The latest figures come less than a week after the Centers for Disease Control and Prevention warned that the U.S. was experiencing an atypically high number of cases in multiple parts of the country. This includes illnesses reported by state health departments to the CDC through April 19 and therefore does not include cases reported since then.
It said outbreaks can spread out of control in communities with lower-than-normal vaccination rates.
"The longer these outbreaks continue, the greater the chance measles will again get a sustained foothold in the United States", the CDC said in an April 24 statement. Three to five days after symptoms begin, the infected person could also develop a rash of flat red spots that appear on the face and spread to the neck, chest, arms, legs and feet, sometimes topped by small raised bumps.
Dr. Tim Jones, the state's epidemiologist, says even with just one known measles case, the Tennessee Health Department is taking a proactive approach to curtail the spread of the highly contagious, airborne disease.
"Ever since there was vaccination, there were people who were against vaccines", Moss says.
Worldwide, measles cases rose 300% through the first three months of 2019 compared with the same period previous year, according to the United Nations.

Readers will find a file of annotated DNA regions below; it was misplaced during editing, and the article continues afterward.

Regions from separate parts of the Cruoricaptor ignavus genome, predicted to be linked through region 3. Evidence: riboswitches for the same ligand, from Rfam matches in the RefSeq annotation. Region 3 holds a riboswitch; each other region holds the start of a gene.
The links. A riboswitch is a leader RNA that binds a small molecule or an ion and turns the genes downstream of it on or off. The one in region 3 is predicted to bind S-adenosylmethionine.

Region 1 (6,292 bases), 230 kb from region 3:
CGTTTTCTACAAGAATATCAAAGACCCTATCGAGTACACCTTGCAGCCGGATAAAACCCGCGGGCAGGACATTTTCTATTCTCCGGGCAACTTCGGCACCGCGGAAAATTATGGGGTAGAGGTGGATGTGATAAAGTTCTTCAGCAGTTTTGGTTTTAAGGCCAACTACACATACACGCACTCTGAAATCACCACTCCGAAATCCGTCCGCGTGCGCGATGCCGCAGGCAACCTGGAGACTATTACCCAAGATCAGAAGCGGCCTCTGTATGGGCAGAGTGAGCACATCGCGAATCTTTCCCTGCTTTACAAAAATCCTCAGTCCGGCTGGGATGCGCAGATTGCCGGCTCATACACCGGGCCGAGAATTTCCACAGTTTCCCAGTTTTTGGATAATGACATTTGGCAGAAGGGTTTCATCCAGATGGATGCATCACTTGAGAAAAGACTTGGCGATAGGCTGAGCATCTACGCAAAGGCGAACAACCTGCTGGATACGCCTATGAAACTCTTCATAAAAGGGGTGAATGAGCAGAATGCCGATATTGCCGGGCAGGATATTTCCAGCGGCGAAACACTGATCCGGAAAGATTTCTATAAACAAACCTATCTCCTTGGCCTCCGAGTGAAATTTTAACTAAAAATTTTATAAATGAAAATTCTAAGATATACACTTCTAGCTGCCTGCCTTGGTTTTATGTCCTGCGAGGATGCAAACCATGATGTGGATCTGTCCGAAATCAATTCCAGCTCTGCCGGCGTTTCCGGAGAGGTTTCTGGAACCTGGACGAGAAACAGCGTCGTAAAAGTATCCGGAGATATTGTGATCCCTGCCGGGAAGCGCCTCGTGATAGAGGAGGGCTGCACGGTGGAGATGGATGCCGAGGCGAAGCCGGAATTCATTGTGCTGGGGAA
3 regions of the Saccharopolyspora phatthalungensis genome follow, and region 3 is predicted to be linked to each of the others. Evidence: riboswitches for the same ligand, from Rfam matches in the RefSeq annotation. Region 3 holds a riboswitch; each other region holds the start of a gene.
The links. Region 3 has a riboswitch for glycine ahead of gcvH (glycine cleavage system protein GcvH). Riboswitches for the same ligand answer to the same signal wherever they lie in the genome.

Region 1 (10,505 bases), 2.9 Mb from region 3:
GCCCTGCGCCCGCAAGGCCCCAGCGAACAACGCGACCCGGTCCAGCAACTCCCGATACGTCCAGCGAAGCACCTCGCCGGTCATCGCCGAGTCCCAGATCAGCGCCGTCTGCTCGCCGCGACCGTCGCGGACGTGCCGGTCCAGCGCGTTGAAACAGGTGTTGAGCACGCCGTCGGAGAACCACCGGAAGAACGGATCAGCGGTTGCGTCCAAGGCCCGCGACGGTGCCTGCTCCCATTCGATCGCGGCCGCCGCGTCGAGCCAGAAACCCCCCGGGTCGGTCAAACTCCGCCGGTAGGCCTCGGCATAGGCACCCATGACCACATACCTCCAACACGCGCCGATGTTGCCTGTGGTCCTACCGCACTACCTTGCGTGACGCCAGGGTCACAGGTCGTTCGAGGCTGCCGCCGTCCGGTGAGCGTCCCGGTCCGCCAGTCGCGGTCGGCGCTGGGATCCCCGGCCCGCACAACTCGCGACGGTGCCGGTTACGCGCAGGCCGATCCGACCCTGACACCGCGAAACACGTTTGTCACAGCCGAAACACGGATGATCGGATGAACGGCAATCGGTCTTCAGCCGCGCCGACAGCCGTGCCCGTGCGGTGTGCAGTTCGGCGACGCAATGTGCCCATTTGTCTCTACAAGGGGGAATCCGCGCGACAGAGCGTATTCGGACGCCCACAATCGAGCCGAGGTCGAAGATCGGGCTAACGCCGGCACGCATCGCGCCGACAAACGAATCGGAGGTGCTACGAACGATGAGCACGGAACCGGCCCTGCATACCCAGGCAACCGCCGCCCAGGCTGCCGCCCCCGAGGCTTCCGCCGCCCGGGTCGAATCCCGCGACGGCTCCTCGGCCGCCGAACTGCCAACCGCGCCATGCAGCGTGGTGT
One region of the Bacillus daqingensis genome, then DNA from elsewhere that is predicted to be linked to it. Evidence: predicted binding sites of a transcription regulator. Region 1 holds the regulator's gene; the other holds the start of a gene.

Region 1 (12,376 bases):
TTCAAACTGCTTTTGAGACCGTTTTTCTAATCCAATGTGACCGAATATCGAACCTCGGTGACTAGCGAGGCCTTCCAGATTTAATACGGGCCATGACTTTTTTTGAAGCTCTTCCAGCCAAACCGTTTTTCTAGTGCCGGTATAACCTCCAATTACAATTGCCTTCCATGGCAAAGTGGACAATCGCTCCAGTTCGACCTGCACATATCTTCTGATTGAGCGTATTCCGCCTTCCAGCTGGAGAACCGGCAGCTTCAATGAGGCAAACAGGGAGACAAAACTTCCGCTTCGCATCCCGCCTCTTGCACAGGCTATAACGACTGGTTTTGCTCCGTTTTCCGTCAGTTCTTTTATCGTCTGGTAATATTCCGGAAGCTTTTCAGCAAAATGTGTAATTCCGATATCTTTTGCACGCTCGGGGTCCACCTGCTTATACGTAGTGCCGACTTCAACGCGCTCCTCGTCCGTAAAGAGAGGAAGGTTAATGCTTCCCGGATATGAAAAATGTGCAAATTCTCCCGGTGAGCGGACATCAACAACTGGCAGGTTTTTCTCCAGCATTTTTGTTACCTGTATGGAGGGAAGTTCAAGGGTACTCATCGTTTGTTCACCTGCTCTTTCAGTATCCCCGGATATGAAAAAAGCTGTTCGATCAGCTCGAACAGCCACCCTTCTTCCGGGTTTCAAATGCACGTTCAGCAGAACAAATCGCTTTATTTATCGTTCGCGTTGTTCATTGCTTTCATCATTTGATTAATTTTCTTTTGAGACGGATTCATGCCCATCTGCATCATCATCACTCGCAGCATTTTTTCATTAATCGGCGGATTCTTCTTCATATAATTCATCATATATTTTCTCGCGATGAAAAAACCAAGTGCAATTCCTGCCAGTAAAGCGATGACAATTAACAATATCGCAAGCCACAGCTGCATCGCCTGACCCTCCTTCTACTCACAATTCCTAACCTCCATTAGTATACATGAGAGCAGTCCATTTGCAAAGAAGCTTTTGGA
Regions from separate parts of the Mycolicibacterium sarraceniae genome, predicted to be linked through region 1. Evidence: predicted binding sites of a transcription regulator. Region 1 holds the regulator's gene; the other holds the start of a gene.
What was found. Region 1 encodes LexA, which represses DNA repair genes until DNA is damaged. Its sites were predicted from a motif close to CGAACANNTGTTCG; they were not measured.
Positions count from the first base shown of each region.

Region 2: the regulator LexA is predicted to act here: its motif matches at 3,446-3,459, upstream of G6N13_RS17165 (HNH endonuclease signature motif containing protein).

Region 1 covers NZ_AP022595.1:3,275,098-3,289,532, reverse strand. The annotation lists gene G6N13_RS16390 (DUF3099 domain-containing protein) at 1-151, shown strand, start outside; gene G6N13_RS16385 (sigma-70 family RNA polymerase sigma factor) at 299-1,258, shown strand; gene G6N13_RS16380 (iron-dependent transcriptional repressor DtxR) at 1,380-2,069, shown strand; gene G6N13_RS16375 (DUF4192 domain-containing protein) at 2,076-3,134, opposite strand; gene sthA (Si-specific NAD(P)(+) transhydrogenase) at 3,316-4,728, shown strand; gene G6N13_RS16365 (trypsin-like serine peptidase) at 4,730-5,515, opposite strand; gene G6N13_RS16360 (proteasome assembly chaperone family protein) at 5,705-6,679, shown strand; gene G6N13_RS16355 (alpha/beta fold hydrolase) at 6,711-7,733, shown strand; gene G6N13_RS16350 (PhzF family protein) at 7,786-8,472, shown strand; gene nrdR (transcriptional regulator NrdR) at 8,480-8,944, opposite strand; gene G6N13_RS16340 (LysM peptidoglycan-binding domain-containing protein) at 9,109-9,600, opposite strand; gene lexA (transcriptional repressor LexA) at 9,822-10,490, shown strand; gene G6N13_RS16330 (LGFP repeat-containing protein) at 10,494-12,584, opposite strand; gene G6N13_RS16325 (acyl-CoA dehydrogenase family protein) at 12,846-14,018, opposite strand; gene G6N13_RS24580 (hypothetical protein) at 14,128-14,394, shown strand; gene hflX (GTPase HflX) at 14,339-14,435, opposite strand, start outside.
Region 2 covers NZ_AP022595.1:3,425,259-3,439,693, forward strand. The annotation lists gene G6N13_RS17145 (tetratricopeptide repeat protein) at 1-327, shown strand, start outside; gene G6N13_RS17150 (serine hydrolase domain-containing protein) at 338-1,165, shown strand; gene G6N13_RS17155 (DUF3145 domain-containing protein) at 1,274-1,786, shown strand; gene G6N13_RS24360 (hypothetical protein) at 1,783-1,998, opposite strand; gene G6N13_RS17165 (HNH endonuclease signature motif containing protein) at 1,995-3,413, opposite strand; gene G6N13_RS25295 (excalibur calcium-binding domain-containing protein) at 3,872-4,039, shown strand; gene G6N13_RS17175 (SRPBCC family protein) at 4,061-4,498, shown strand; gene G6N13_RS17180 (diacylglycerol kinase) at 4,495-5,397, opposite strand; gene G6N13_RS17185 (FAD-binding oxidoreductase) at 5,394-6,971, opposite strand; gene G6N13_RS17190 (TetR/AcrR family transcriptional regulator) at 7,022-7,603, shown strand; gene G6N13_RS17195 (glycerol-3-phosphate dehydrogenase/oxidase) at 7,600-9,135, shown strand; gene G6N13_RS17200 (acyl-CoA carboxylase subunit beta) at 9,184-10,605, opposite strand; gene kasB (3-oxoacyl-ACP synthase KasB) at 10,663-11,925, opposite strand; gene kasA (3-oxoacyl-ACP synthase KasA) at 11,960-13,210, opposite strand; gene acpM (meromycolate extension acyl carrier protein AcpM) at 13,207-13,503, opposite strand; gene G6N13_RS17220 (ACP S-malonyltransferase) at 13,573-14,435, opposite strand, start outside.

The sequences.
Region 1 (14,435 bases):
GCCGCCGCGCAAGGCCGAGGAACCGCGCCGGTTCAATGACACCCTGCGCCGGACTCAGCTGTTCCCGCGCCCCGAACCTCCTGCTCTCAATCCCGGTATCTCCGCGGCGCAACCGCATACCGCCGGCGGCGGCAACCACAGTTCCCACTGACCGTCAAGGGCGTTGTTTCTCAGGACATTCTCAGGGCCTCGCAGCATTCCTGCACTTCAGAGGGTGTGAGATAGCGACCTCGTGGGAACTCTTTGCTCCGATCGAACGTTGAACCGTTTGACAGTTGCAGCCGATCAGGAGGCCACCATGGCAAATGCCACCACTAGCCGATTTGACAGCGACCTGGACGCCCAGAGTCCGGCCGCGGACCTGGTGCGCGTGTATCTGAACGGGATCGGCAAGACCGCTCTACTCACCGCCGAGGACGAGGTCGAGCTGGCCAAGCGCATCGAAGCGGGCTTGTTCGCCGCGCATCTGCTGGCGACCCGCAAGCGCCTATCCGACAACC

It is the largest number of cases reported in the country since the vaccine-preventable virus was eliminated in 2000, the CDC said.
"These cases are stark reminders of why New Yorkers must get vaccinated against the measles as soon as possible", New York City Health Commissioner Dr. Oxiris Barbot said.
"Measles is the signal that in these communities where there's profound under-vaccination, they are susceptible to a whole menu of communicable diseases we thought were relegated to yesteryear", he said. Both cases involved patients who contracted the virus while traveling overseas before coming to New Orleans.
There were 963 cases reported in the United States in 1994 and 508 in 1996.
Los Angeles health officials warned this week that students and staff at UCLA and Cal State L.A. may be at risk of catching measles, an announcement that has raised questions about universities' susceptibility to disease outbreaks. Cases have been reported in 22 states, but none have been reported in Louisiana so far. Like many in her generation, she received only one dose of the measles vaccine as a child; two are now recommended.
Still, some people won't vaccinate their children because they erroneously believe the vaccine isn't safe and may cause autism.
Health officials emphasize that the best way to protect against and prevent measles is to get the MMR vaccine, which is about 97 percent effective against measles.